Pitchmarks #21 - 12th November 2023
Ruminations on a modern classic
Out beyond ideas of wrongdoing and rightdoing,
there is a field. I’ll meet you there.
When the soul lies down in that grass,
the world is too full to talk about.
Rumi, from “The Big Red Book”, a collection of 13th Century poems
My usual trick, I guess. Zero preparation; no investigation or groundwork completed in advance of the visit. And it is a function of a lack of spare time, in a way. But it’s also intentional, in order that I absorb these new experiences with as few preconceptions as possible. We get one chance at a first impression, inbound or out.
But in the case of St Patrick’s, at Rosapenna, my reason for being here - for another few days cast adrift from family, the distant dog barking at every falling leaf in case “he is home!” - can be expressed in a single word, a name. Doak. A lifetime ago, as a greenkeeper, I fell in love with golf architecture, with the outdoor art that hides under the surface of this game of ours, quietly enriching it.
As my study of the craft grew wings, I wondered whether I might one day have something more to do with architecture, but like the urge for writing that also lingered in my heart, it was all a bit too scary, so those dreams lay dormant. But in the flush of that first obsession, I saw many things that took my breath away, and it was often in the initial moments that much of the magic would be revealed.
I would hang around golfclubatlas.com, and pick up clues there. And I would read on the subject - “The Anatomy of a Golf Course”, by Tom Doak, would not only inspire but terrify me, too…how could someone compete with a mind like that, bringing together the art and science of design as if it were easy? But through those daunting sources, I would stumble upon sacred afternoons that will stay with me to the grave.
Unforgettable views; moments of clarity. Sudden revelations. Abercromby would taunt me through the corridors of Addington; Simpson lay waiting that first time I reached the sharp corner of his seventeenth at New Zealand. The sandy nostrils in the centre of Woking’s fourth, as the trains that once brought Darwin and Balfour down from the smoke rattle past, ought to be called “Low” and “Paton”. And more…the roller coaster glory of Colt’s epic Swinley trail; the rugged magnificence of Braid’s Pennard.
And then a chance to broaden my horizons, and hammering through an American summer I saw Tillinghast in San Francisco, MacKenzie on the coast with the elephant seals, and Thomas in the city of angels, before he retired to his roses. People and places I’d only heard of now real in the flesh, and all the way, Doak’s descriptions of these citadels of the game would bring meaning to them as I saw them with my own eyes - the great art coming alive before me. But I’d never got to a Doak course…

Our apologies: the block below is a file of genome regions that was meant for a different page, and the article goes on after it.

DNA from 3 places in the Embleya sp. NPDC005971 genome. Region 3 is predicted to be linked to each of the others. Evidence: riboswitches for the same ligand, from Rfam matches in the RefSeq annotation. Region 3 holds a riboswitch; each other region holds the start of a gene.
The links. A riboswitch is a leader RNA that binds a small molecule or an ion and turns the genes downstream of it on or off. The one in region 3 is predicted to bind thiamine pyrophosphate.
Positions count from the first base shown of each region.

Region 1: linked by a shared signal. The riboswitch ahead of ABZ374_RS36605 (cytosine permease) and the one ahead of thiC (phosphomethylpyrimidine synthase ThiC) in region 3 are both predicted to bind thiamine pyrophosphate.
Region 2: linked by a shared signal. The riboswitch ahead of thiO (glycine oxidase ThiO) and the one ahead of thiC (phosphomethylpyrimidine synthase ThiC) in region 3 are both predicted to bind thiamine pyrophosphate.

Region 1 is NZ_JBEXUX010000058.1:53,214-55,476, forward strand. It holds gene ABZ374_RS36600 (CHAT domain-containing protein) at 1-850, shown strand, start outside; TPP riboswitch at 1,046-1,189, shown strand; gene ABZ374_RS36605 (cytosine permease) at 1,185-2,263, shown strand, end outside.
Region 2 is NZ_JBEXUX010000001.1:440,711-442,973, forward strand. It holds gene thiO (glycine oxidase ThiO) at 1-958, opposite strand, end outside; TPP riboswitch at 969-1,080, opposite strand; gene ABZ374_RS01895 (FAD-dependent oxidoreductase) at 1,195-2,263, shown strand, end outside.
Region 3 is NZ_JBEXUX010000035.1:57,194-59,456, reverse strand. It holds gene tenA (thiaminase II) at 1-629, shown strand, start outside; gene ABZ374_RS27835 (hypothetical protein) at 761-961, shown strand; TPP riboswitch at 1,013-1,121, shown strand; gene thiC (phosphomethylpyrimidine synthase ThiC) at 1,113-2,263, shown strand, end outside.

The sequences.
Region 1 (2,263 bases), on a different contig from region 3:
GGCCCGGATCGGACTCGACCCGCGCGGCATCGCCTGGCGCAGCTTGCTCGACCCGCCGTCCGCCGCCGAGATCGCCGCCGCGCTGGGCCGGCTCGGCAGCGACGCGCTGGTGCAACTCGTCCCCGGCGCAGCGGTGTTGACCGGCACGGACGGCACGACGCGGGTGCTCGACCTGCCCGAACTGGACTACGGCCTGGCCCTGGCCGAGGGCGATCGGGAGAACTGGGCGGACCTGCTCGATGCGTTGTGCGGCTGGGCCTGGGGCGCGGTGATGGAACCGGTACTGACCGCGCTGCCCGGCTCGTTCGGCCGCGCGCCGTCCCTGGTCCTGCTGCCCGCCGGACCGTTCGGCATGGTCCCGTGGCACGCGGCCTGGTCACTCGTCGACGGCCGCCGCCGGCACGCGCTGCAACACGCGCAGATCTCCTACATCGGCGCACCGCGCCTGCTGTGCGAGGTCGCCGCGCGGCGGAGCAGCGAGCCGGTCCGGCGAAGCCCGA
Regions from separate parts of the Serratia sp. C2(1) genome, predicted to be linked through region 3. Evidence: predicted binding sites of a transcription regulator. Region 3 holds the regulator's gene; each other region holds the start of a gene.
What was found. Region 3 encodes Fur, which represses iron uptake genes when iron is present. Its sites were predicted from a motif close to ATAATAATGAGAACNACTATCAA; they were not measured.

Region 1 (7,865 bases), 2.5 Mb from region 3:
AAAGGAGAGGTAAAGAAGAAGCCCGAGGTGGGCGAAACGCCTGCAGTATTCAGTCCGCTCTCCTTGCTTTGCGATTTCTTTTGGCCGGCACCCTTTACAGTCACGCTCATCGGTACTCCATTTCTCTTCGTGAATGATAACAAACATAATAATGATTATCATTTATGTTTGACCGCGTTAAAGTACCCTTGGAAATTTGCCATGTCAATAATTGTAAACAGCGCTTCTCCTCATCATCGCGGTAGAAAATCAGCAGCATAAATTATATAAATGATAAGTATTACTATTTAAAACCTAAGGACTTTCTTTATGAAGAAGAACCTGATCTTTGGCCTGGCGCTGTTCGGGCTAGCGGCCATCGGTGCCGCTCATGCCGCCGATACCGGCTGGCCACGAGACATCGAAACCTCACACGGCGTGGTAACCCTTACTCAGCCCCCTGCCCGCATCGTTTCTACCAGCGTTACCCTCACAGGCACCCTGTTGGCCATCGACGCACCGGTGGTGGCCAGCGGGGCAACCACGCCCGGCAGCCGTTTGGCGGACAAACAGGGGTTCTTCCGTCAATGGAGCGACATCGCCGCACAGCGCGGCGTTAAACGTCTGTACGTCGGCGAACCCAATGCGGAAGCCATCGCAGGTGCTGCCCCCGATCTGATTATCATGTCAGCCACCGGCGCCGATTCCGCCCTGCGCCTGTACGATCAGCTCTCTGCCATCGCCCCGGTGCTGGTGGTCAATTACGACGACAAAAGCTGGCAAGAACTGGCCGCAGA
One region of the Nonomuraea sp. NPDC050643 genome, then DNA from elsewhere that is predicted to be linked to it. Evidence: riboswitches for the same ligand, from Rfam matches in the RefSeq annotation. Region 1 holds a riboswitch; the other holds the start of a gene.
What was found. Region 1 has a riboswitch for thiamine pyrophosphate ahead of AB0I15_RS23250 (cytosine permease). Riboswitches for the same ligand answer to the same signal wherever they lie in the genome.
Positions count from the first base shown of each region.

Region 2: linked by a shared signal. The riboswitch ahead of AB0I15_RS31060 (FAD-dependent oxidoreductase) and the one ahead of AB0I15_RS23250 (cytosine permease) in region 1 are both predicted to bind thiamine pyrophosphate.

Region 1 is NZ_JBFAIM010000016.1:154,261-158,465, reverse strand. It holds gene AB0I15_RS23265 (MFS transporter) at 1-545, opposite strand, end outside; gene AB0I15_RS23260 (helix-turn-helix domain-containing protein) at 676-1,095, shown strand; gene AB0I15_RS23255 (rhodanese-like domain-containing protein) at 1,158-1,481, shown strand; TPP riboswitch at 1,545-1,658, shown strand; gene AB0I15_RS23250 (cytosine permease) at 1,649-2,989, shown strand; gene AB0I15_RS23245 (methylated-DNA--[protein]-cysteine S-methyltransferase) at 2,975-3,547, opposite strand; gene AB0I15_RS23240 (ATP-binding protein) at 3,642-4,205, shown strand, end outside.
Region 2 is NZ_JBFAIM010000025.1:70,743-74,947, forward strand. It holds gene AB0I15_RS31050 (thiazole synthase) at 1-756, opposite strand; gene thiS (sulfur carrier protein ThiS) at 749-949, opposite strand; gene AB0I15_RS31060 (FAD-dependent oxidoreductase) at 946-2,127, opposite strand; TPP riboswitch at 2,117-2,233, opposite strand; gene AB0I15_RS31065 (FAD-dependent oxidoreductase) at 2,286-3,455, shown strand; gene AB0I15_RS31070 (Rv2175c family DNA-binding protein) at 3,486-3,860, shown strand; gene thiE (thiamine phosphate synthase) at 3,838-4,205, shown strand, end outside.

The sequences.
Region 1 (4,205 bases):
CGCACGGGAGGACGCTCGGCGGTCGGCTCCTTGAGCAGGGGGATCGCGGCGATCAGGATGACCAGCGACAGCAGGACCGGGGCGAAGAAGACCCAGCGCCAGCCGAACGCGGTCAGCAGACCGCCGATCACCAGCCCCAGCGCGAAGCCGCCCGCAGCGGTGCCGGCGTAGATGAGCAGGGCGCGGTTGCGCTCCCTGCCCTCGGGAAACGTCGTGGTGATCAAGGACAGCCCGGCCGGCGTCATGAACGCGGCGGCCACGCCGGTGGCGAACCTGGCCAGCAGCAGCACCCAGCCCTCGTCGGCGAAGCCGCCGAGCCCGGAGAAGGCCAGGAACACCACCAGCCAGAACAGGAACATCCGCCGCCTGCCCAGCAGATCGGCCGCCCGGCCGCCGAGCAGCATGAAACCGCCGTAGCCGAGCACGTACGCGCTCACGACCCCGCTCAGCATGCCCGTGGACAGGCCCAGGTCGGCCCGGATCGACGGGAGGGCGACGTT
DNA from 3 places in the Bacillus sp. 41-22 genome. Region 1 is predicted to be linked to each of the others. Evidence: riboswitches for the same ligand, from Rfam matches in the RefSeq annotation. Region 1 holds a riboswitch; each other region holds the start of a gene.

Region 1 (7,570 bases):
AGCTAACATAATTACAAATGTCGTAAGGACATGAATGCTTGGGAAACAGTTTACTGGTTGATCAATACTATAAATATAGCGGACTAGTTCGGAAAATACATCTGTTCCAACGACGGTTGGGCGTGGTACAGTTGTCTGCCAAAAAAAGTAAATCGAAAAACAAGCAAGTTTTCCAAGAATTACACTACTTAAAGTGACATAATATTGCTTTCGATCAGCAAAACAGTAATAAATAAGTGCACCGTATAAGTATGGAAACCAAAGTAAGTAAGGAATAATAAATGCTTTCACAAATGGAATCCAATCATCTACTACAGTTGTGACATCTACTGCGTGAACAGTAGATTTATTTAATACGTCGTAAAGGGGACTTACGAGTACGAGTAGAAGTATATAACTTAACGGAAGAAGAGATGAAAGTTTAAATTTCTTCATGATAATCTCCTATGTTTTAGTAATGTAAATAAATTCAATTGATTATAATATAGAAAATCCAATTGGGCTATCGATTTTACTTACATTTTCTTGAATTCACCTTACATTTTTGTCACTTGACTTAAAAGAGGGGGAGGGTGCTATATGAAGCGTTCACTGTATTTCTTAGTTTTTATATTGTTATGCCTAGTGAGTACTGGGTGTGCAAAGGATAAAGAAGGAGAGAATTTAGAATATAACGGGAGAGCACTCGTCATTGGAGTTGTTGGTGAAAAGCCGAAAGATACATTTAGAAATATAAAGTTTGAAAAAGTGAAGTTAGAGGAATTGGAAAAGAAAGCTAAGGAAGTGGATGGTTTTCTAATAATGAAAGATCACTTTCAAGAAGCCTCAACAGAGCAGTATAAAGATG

From the moment I step down from the coach, St Patrick’s feels right to me. The wind blows my hat off as I pull my bag from the boot, and I manage to keep my wallet in my pocket despite the temptations of the charming shack from which we start. But the logo is an early sign that style is important here, so I am pleased to be given a ball marker. Alongside it is a course planner, but yardages mean nothing out here in the wind, so I stash that away and decide to wing it, accepting the price I will no doubt pay.
Doak is a minimalist in an age of bulldozers, so the simple furniture of the place is perfect. Lumps of stone mark each teeing ground; the different sets of tees not known by colour but as “Granite” and “Slate”, etc. And we stand on the first and see what turns out to be a third of the fairway ahead, though the flag is nowhere to be seen. Play out right, the planner probably whispers from the depths of my ball pocket, but we are all drawn to the carpet we can see, and so we hug the left, and find that the green lurks behind an almighty dune; a taste of what is to come.
These themes of camouflage and angles stay with us as the course pulls us in and out of the dunes, revealing at various points its staggering location. On the second, we emerge into a sky that seems endless, and by the fourth tee - perched brilliantly above the most gorgeous of holes along the coast - we four are spellbound by St Patrick’s, and though the wind and Tom Doak batter us, in each other’s eyes there is only enchantment. It is like nothing else, this - hard to describe.
Between gusts of wind, our own commentaries drift across the landscape. One minute “it were fookin’ impossible” comes my way from Yorkshireman Andy, though his battle with the marram grass still ends in a smile. Then a gutteral scream from Clive as he thins a long iron, while Pete goes sprinting after Clive’s errant trolley. We’re up against it here - the wind off the coast pulsing and shifting as the course switches to and fro like a drunken compass needle. Balls everywhere, shots galore. But always smirking, laughing. Loving it, the pure adventure of it all.